The terminal should come with instructions, but if not, yes. See below.

    Those are known as "shoe terminals," and are designed so that you just stick the stripped wire under the metal plate and tighten the screw. In my opinion, throw those little metal plates away and buy crimp terminals. If you must (or want to) use them, be sure to use the proper conductive LocTite (thread locker) on the screw before tightening. I think they come with split lock washers, but unassembled, so who knows if the lock washers were used by the original installer. In any case, I don't like them, except maybe for wiring a practical that you know you're going to be taking apart soon. Easier to field repair, but breaks more often. Use the right thing the first time and one need not worry about field repair.

    Much issue of debate here. I prefer my Vaco crimper/stripper that has a tooth so that it significantly dents the ferrule. Unfortunately, I haven't been able to find this crimper anywhere, and don't remember where I got the one I have. Edit--Vaco is a subset of Klein? or so it appears, never knew that. Since you (I) already have the McMaster catalog open, page 735, part# 7179K41 for $38.74 US, or, because you're partial to Klein, whose website seems to be down at the moment, this. As an aside, you DO have an MMC hard copy catalog, free for the asking, to use as a reference tool, don't you? In my opinion, don't use the crimpers that are flat and just smash both sides of the ferrule together. I don't see any acceptable stripper/crimper combo tool listed on Lowe's site. For a combo unit I do approve of, go here, and type in "Greenlee 1923." You have made friends with Graybar in your city, yes? Best price here.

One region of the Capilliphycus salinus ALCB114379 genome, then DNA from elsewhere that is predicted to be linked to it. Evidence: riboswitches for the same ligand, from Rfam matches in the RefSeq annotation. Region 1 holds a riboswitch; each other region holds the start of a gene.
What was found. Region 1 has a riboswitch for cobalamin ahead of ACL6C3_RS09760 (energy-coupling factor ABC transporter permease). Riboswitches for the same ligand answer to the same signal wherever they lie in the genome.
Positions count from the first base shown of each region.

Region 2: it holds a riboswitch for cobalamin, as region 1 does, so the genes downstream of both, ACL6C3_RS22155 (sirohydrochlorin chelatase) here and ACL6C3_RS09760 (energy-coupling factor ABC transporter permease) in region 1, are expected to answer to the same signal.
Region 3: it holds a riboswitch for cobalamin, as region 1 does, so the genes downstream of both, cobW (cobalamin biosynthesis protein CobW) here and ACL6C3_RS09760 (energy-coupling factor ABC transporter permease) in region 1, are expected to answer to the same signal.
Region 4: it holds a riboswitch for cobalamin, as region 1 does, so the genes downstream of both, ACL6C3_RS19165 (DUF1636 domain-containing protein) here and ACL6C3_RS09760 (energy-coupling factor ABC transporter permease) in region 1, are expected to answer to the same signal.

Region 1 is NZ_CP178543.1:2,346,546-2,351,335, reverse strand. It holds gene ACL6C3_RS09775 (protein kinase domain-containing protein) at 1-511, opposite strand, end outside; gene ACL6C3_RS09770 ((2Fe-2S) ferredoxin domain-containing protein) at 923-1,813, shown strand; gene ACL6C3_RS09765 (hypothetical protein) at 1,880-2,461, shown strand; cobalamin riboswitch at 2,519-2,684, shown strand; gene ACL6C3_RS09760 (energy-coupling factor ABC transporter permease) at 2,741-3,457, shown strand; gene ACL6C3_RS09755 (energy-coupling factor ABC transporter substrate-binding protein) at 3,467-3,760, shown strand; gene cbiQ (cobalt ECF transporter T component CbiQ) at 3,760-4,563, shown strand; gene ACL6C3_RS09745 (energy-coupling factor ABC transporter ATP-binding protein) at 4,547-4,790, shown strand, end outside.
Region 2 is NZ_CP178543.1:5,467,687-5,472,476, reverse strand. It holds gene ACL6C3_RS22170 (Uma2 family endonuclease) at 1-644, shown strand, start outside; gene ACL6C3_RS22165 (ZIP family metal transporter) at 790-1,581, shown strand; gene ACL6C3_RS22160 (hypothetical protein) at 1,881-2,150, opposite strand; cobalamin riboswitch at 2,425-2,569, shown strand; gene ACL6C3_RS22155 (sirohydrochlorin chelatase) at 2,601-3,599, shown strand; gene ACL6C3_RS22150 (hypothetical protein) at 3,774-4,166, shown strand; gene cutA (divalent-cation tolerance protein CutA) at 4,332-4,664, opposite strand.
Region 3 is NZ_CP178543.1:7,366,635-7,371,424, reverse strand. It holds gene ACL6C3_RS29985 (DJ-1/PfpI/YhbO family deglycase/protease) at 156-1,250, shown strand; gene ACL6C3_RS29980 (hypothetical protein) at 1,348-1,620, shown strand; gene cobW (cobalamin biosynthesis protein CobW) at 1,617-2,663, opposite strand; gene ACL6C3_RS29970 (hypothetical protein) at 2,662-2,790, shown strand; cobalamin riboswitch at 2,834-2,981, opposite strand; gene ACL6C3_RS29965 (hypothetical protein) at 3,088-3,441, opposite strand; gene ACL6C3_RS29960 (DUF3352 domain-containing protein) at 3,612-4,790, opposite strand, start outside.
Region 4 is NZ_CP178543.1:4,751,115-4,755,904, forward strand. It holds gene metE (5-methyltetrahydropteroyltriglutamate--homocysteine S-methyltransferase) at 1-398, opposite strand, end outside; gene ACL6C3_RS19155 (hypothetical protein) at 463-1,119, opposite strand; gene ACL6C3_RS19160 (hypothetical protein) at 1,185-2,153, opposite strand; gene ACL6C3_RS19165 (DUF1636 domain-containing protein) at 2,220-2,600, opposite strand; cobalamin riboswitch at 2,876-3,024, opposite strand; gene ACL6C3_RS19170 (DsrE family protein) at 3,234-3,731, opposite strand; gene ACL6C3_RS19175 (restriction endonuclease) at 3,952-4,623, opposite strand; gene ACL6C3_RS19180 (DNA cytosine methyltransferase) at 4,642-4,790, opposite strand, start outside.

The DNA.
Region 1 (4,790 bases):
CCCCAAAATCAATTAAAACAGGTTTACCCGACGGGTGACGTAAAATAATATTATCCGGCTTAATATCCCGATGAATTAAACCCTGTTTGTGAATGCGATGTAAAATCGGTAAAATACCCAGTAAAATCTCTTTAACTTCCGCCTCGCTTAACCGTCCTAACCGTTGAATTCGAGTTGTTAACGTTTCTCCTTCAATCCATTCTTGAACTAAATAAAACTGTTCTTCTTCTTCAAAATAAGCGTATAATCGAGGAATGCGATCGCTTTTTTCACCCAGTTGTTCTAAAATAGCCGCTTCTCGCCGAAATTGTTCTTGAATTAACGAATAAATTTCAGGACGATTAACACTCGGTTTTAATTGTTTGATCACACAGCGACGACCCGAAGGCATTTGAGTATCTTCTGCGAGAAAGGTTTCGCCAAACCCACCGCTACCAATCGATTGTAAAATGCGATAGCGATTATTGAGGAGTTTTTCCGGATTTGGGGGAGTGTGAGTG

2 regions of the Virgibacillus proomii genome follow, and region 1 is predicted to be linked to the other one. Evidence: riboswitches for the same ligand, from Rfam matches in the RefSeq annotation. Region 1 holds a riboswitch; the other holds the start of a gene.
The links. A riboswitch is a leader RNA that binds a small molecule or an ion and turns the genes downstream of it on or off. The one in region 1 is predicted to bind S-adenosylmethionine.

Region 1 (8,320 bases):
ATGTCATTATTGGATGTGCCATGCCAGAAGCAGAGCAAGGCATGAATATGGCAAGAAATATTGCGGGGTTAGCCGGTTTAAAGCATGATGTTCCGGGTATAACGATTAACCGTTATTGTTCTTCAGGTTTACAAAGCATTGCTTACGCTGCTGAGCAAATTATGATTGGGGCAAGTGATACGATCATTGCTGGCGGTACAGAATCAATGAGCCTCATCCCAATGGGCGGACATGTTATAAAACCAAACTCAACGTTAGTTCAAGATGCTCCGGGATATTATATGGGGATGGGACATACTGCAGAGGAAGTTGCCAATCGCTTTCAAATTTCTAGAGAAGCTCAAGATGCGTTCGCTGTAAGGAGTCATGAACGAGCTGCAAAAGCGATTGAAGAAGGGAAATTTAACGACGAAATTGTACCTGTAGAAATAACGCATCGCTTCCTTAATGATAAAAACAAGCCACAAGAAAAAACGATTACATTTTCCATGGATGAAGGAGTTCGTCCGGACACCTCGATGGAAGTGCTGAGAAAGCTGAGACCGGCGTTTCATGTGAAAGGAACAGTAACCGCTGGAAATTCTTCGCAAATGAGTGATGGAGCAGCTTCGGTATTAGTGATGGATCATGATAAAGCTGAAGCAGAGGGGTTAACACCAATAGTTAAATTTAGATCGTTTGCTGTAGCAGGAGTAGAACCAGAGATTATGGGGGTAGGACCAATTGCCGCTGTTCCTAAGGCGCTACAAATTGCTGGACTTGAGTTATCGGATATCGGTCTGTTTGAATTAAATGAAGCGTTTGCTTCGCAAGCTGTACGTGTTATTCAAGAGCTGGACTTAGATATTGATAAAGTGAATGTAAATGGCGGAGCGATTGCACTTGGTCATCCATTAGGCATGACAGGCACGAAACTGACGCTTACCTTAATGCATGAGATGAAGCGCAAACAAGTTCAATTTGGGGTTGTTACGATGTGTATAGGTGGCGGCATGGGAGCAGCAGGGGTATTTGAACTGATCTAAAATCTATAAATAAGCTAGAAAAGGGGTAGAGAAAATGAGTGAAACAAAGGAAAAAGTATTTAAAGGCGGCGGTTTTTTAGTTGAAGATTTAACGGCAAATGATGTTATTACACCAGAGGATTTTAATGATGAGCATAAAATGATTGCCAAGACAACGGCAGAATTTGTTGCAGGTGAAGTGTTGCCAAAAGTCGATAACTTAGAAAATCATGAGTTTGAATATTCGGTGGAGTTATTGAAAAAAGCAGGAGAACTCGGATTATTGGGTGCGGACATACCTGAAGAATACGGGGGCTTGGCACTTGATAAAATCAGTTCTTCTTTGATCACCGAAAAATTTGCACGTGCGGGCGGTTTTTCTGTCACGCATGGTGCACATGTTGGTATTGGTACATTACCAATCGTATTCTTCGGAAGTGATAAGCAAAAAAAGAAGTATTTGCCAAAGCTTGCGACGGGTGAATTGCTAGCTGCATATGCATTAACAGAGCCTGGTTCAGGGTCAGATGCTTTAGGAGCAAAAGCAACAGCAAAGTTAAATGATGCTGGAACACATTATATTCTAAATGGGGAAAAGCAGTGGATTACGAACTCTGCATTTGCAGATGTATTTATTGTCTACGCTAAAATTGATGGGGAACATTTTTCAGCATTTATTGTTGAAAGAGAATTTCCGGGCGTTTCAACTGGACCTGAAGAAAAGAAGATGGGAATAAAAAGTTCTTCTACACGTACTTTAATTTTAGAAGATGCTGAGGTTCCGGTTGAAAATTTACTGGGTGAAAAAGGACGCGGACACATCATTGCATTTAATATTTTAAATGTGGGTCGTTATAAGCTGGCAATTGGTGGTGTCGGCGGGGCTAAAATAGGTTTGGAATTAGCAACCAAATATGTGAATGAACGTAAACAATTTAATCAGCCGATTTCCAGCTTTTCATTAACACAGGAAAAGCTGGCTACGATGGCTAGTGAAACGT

For more information on connectors and wire types, see this thread. Now give me back the 75 minutes I just spent composing this post.

    Here's most everything you need. Probably forgotten something, though. Like the Klein 1005, which I use sometimes rather than the Vaco No. 1900.
    [​IMG]
     
    Last edited: Apr 12, 2012
  3. Charc

    Charc Well-Known Member

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    Some great data here, Derek.

    Non-insulated is in-fact the preferred connection type? I suppose that makes sense.

    The ring flag note is especially helpful. I have seen this configuration employed in some of our connectors, and it looks like I'd need to stock both. My thought is the center crimp-on-connector is the same as a "standard" connector, right? So I can stock more of the center type, and less of the flag type.

    So it looks like #8 stud is the way to go. Your links are broken, but I managed to track-down the pages you mentioned.